Hidden Treasures

August 27, 2006
By Damond Benningfield

The deepest canyon on Earth makes the Grand Canyon look like something a child dug in the sandbox. Yet only two men have ever seen it with their own eyes. The tallest mountain beats Mount Everest by three-quarters of a mile, yet most of it is blocked from view. And the longest mountain range wraps around the entire planet, yet most maps ignore it.

The mid-ocean ridge (colored blue) threads its way along the floors of all the oceans. Photo: National Oceanic and Atmospheric Administration / Department of Commerce.

All of these natural wonders are hidden beneath the oceans, where they’re difficult to study. In fact, because it’s so hard to chart the ocean floor, we have more detailed maps of Mars than of most of Earth.

That’s too bad, because we’re missing some spectacular sights. The deepest canyon, for example, is the Mariana Trench, in the western Pacific. It stretches almost six times longer than the Grand Canyon. And it contains the deepest spot on the planet: the Challenger Deep, which plunges almost seven miles beneath the surface.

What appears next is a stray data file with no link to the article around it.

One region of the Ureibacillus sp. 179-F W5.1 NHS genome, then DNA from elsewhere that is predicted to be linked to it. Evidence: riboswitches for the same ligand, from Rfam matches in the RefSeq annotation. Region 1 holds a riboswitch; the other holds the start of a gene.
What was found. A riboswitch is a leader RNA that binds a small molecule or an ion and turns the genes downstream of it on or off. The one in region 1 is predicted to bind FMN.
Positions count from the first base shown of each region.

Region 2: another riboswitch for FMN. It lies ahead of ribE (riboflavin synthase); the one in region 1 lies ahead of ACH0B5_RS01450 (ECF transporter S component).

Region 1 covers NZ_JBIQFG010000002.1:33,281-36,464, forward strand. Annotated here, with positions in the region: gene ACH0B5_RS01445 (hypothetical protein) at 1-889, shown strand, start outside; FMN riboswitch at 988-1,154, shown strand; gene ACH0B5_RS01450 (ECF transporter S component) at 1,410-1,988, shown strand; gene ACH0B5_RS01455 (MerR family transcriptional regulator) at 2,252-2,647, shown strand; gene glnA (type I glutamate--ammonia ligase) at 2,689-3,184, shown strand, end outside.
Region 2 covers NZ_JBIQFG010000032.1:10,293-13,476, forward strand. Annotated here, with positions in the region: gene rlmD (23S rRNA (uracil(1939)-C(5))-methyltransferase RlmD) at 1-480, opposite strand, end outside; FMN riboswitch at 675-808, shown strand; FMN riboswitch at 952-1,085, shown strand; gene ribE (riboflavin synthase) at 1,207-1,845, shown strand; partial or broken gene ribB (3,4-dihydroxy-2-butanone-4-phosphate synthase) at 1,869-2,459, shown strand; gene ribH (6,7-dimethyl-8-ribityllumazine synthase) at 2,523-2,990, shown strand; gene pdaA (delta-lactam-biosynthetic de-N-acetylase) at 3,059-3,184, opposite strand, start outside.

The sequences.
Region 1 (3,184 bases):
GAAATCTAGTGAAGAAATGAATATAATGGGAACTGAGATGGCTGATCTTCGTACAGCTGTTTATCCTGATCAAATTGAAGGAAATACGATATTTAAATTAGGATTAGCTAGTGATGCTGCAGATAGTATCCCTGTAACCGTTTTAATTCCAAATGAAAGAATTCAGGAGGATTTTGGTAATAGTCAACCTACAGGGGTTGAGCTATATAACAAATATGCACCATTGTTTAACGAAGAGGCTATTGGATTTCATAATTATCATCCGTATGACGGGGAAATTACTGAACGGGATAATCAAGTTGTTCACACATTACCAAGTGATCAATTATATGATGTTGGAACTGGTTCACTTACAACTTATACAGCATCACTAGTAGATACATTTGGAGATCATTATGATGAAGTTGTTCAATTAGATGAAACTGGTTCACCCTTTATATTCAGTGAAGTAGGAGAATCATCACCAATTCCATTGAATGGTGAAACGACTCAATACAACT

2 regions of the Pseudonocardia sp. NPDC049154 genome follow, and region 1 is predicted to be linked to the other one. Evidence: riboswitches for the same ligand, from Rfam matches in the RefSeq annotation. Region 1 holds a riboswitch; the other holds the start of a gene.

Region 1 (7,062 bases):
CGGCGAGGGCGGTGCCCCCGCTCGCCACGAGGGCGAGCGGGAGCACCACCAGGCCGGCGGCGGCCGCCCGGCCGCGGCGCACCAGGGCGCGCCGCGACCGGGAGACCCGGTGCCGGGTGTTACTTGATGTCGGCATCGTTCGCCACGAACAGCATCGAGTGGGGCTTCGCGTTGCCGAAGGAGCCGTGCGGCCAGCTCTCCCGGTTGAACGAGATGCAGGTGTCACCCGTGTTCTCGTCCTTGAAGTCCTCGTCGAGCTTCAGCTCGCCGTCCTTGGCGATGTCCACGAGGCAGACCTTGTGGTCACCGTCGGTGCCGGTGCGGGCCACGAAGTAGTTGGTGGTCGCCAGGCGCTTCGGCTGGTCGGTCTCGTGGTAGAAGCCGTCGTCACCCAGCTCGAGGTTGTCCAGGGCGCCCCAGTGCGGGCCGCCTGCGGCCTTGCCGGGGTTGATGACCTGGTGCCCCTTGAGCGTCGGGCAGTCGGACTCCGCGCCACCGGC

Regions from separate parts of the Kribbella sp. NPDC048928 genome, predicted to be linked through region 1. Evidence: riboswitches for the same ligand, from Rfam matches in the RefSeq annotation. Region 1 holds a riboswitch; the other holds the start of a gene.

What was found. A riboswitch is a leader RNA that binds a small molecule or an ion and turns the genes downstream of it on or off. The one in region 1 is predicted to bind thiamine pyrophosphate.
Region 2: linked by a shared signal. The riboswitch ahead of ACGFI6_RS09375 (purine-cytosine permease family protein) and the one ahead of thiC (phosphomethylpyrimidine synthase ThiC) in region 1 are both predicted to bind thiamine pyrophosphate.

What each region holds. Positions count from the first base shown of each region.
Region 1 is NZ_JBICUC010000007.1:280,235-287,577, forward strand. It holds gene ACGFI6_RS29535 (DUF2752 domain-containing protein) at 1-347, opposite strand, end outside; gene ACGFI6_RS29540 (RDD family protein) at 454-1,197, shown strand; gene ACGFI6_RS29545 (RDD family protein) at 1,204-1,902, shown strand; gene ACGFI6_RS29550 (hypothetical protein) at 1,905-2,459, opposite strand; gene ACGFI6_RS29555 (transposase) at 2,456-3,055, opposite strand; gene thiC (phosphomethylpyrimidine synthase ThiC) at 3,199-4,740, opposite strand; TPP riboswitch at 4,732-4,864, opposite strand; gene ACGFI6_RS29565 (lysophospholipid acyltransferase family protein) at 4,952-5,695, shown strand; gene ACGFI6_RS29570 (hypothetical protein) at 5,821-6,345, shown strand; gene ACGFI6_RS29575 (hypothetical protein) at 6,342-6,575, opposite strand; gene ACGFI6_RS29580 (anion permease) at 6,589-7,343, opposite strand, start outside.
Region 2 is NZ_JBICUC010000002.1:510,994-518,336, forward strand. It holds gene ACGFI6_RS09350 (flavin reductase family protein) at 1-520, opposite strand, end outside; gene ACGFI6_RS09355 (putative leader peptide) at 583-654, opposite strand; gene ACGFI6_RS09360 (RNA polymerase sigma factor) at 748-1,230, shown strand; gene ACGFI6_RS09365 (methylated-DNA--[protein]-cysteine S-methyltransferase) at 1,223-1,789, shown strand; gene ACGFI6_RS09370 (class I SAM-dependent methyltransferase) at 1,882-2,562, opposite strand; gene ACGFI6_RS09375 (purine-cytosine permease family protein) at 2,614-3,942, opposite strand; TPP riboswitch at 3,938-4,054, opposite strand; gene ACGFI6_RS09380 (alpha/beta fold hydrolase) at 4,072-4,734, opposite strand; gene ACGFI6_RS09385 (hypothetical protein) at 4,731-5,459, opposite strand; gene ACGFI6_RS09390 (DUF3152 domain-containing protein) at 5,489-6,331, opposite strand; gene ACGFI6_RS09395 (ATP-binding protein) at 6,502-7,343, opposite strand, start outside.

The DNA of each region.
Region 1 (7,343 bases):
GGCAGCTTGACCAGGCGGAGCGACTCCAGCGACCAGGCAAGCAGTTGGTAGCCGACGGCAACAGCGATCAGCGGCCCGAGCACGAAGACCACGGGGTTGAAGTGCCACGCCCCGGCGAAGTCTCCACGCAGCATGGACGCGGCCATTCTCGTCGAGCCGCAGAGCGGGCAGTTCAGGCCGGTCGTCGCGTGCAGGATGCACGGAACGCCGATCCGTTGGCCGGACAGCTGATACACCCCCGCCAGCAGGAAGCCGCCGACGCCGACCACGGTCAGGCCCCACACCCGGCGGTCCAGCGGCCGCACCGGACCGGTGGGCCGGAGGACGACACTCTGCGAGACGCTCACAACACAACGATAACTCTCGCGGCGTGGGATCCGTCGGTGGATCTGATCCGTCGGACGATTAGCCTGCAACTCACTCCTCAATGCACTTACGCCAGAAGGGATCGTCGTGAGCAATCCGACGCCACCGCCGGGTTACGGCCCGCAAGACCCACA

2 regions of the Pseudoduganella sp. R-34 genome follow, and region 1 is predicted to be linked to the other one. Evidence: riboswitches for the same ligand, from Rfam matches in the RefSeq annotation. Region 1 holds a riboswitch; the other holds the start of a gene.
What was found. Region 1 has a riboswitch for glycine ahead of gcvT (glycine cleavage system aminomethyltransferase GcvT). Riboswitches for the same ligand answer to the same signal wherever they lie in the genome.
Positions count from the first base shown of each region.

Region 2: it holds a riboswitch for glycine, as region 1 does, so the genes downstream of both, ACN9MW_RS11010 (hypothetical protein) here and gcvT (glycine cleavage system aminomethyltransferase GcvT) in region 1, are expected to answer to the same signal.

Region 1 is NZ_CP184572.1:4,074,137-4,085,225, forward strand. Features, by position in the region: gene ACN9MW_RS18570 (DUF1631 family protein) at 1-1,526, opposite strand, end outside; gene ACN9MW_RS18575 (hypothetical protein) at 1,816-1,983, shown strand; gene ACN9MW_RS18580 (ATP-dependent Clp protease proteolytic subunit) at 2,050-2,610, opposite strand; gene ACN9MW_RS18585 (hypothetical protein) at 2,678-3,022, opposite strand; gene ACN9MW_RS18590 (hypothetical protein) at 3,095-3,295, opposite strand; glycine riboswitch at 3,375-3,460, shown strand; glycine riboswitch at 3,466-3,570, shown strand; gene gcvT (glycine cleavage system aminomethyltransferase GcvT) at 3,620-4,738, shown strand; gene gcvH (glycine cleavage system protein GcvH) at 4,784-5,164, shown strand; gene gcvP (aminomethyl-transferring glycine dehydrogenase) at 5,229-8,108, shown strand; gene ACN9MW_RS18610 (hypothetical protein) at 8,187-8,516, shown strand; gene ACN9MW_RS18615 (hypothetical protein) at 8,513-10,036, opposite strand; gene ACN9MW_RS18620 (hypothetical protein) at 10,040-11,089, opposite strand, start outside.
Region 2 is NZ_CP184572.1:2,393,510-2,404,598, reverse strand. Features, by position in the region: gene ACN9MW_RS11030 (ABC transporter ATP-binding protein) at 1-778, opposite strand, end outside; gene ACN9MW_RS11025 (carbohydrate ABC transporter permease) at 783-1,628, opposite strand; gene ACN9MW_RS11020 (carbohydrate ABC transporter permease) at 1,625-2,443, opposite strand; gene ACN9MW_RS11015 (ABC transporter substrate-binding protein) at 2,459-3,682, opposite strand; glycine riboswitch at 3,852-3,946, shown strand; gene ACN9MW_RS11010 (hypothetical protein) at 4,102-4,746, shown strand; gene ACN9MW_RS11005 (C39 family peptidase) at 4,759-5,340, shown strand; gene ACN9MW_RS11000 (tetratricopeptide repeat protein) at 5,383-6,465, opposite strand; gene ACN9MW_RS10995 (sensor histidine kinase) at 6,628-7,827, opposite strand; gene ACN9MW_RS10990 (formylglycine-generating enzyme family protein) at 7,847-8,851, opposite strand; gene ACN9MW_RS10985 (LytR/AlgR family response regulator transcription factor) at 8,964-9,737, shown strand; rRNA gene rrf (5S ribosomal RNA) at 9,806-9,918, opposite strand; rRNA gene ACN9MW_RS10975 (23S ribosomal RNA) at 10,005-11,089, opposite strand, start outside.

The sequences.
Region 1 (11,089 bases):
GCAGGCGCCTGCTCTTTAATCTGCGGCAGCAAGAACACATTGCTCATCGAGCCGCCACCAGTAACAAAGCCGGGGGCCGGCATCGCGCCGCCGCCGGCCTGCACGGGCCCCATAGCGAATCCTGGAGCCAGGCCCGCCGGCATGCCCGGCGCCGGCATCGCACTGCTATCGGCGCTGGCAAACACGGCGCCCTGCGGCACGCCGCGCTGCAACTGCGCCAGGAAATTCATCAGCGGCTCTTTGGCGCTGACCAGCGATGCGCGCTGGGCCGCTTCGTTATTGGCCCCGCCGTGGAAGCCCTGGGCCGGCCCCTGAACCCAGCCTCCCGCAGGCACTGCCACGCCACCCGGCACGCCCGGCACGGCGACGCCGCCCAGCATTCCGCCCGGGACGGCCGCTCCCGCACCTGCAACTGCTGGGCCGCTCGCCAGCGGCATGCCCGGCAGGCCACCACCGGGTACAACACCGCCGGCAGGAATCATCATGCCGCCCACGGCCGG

The bulk of the tallest mountain is hidden beneath the waves of the Pacific. The mountain is Mauna Kea, one of the volcanoes that form the Hawaiian Islands. Measured from its base on the ocean floor, it’s almost 4,000 feet taller than Mount Everest.

And the longest mountain chain is the Mid-Ocean Ridge. It forms where plates of Earth’s crust spread apart, allowing molten rock to bubble up from below. The ridge threads its way along the floors of all the oceans, twisting for more than 30,000 miles across the bottom of the sea.

copyright: Damond Benningfield